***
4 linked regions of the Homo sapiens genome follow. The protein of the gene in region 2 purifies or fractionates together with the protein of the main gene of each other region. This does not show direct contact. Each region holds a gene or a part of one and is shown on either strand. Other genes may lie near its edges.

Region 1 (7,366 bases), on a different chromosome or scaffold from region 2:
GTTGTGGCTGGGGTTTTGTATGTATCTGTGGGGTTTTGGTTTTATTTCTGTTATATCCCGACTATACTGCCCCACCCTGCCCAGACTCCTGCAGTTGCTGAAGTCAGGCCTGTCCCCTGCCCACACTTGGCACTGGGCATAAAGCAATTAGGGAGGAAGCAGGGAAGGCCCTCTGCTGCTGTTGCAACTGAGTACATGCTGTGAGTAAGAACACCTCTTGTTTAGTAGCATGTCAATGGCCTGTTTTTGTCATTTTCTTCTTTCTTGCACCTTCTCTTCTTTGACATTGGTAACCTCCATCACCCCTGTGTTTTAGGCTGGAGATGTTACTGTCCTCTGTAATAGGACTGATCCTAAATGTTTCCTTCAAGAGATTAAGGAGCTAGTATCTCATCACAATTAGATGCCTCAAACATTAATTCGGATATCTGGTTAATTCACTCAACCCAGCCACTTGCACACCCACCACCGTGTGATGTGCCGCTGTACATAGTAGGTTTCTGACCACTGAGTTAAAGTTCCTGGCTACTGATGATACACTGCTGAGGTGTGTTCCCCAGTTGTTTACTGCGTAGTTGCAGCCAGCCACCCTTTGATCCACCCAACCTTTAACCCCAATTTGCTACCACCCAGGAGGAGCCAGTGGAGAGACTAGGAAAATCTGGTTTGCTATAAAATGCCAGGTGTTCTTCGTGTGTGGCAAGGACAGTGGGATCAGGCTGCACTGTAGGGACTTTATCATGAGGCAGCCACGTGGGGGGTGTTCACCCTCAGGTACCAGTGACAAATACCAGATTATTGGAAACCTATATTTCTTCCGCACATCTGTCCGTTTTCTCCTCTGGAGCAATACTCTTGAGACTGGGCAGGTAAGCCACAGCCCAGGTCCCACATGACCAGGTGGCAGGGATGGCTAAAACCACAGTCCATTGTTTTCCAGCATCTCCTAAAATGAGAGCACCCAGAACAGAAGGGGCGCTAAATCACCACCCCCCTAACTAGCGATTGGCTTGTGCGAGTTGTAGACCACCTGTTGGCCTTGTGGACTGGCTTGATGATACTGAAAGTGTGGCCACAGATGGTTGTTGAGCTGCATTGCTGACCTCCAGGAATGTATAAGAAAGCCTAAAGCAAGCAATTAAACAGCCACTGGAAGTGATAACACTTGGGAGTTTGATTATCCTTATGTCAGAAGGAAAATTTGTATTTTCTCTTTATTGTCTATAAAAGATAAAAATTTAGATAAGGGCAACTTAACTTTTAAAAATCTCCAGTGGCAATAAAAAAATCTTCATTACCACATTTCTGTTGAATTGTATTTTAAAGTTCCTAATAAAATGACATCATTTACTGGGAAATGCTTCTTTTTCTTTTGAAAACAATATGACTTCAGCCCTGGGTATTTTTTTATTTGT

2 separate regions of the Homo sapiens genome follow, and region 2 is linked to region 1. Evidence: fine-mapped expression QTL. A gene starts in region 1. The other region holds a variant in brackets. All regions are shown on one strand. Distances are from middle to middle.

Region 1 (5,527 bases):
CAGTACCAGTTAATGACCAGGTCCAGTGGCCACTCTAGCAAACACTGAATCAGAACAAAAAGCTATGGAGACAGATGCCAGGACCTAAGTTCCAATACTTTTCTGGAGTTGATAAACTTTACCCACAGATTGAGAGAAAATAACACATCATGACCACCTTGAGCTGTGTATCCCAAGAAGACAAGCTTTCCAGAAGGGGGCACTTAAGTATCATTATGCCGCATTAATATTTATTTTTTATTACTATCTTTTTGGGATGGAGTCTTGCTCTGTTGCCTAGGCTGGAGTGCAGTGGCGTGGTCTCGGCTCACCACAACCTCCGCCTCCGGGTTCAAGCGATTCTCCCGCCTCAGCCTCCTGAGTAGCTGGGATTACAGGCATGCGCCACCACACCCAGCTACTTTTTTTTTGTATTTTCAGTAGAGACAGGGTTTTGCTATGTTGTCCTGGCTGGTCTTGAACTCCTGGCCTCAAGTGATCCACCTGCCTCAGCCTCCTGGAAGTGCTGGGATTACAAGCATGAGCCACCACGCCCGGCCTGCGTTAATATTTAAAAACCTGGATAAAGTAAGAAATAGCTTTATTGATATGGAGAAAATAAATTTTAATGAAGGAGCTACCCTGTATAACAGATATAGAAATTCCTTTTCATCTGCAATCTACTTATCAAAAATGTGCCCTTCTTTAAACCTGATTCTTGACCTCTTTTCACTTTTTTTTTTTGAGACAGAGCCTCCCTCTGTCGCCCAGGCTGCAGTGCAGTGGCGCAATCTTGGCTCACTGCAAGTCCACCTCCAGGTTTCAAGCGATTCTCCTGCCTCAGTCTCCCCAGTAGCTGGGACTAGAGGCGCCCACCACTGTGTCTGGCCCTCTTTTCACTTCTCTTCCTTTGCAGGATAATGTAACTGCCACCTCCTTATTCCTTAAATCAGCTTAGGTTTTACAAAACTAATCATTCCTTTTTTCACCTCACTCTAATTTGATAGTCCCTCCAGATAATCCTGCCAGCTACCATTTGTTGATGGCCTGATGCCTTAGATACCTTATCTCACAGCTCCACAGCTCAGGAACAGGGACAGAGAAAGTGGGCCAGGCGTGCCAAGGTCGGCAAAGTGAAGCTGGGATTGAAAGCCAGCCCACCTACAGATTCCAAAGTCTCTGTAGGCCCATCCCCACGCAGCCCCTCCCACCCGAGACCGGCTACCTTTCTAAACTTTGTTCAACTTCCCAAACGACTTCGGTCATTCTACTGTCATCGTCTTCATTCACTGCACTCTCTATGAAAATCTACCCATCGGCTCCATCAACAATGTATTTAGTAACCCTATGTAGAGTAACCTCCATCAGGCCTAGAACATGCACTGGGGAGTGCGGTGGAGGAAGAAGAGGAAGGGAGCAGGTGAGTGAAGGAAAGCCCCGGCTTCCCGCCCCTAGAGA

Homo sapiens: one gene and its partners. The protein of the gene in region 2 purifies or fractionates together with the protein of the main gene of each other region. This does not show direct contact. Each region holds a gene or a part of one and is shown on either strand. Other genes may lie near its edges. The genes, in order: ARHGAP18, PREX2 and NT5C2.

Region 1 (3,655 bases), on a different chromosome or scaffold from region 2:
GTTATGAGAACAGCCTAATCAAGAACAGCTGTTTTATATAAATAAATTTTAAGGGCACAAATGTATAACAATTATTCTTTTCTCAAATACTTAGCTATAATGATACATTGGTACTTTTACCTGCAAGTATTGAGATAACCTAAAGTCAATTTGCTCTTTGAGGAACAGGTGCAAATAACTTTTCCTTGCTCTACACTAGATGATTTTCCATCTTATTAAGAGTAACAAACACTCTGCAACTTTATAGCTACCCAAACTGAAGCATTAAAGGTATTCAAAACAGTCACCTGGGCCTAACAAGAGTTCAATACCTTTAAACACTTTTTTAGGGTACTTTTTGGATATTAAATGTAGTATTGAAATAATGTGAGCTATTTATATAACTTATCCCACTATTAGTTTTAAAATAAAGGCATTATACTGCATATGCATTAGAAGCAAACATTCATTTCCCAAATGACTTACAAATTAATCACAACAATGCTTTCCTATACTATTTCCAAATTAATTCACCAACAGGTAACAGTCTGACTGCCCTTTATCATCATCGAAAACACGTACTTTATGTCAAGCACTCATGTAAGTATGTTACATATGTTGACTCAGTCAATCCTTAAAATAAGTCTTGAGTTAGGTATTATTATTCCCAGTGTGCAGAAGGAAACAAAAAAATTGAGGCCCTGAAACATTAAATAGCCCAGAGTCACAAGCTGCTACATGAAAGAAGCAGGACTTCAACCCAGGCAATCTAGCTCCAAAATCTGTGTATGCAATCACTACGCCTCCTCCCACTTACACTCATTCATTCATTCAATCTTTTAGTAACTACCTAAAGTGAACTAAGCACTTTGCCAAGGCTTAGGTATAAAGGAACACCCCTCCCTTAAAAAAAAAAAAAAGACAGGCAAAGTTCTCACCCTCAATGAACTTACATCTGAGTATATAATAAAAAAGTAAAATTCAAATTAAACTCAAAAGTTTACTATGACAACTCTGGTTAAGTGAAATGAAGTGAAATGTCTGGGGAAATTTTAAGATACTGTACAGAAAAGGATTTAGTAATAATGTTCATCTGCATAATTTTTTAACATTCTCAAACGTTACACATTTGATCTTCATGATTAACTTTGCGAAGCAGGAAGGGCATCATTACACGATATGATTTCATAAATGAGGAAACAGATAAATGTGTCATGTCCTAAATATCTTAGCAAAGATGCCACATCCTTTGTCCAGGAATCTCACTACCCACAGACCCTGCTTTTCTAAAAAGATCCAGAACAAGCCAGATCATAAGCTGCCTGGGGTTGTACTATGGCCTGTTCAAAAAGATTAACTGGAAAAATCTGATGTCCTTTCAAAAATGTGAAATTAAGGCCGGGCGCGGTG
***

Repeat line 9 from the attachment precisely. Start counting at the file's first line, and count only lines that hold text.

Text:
GTTATGAGAACAGCCTAATCAAGAACAGCTGTTTTATATAAATAAATTTTAAGGGCACAAATGTATAACAATTATTCTTTTCTCAAATACTTAGCTATAATGATACATTGGTACTTTTACCTGCAAGTATTGAGATAACCTAAAGTCAATTTGCTCTTTGAGGAACAGGTGCAAATAACTTTTCCTTGCTCTACACTAGATGATTTTCCATCTTATTAAGAGTAACAAACACTCTGCAACTTTATAGCTACCCAAACTGAAGCATTAAAGGTATTCAAAACAGTCACCTGGGCCTAACAAGAGTTCAATACCTTTAAACACTTTTTTAGGGTACTTTTTGGATATTAAATGTAGTATTGAAATAATGTGAGCTATTTATATAACTTATCCCACTATTAGTTTTAAAATAAAGGCATTATACTGCATATGCATTAGAAGCAAACATTCATTTCCCAAATGACTTACAAATTAATCACAACAATGCTTTCCTATACTATTTCCAAATTAATTCACCAACAGGTAACAGTCTGACTGCCCTTTATCATCATCGAAAACACGTACTTTATGTCAAGCACTCATGTAAGTATGTTACATATGTTGACTCAGTCAATCCTTAAAATAAGTCTTGAGTTAGGTATTATTATTCCCAGTGTGCAGAAGGAAACAAAAAAATTGAGGCCCTGAAACATTAAATAGCCCAGAGTCACAAGCTGCTACATGAAAGAAGCAGGACTTCAACCCAGGCAATCTAGCTCCAAAATCTGTGTATGCAATCACTACGCCTCCTCCCACTTACACTCATTCATTCATTCAATCTTTTAGTAACTACCTAAAGTGAACTAAGCACTTTGCCAAGGCTTAGGTATAAAGGAACACCCCTCCCTTAAAAAAAAAAAAAAGACAGGCAAAGTTCTCACCCTCAATGAACTTACATCTGAGTATATAATAAAAAAGTAAAATTCAAATTAAACTCAAAAGTTTACTATGACAACTCTGGTTAAGTGAAATGAAGTGAAATGTCTGGGGAAATTTTAAGATACTGTACAGAAAAGGATTTAGTAATAATGTTCATCTGCATAATTTTTTAACATTCTCAAACGTTACACATTTGATCTTCATGATTAACTTTGCGAAGCAGGAAGGGCATCATTACACGATATGATTTCATAAATGAGGAAACAGATAAATGTGTCATGTCCTAAATATCTTAGCAAAGATGCCACATCCTTTGTCCAGGAATCTCACTACCCACAGACCCTGCTTTTCTAAAAAGATCCAGAACAAGCCAGATCATAAGCTGCCTGGGGTTGTACTATGGCCTGTTCAAAAAGATTAACTGGAAAAATCTGATGTCCTTTCAAAAATGTGAAATTAAGGCCGGGCGCGGTG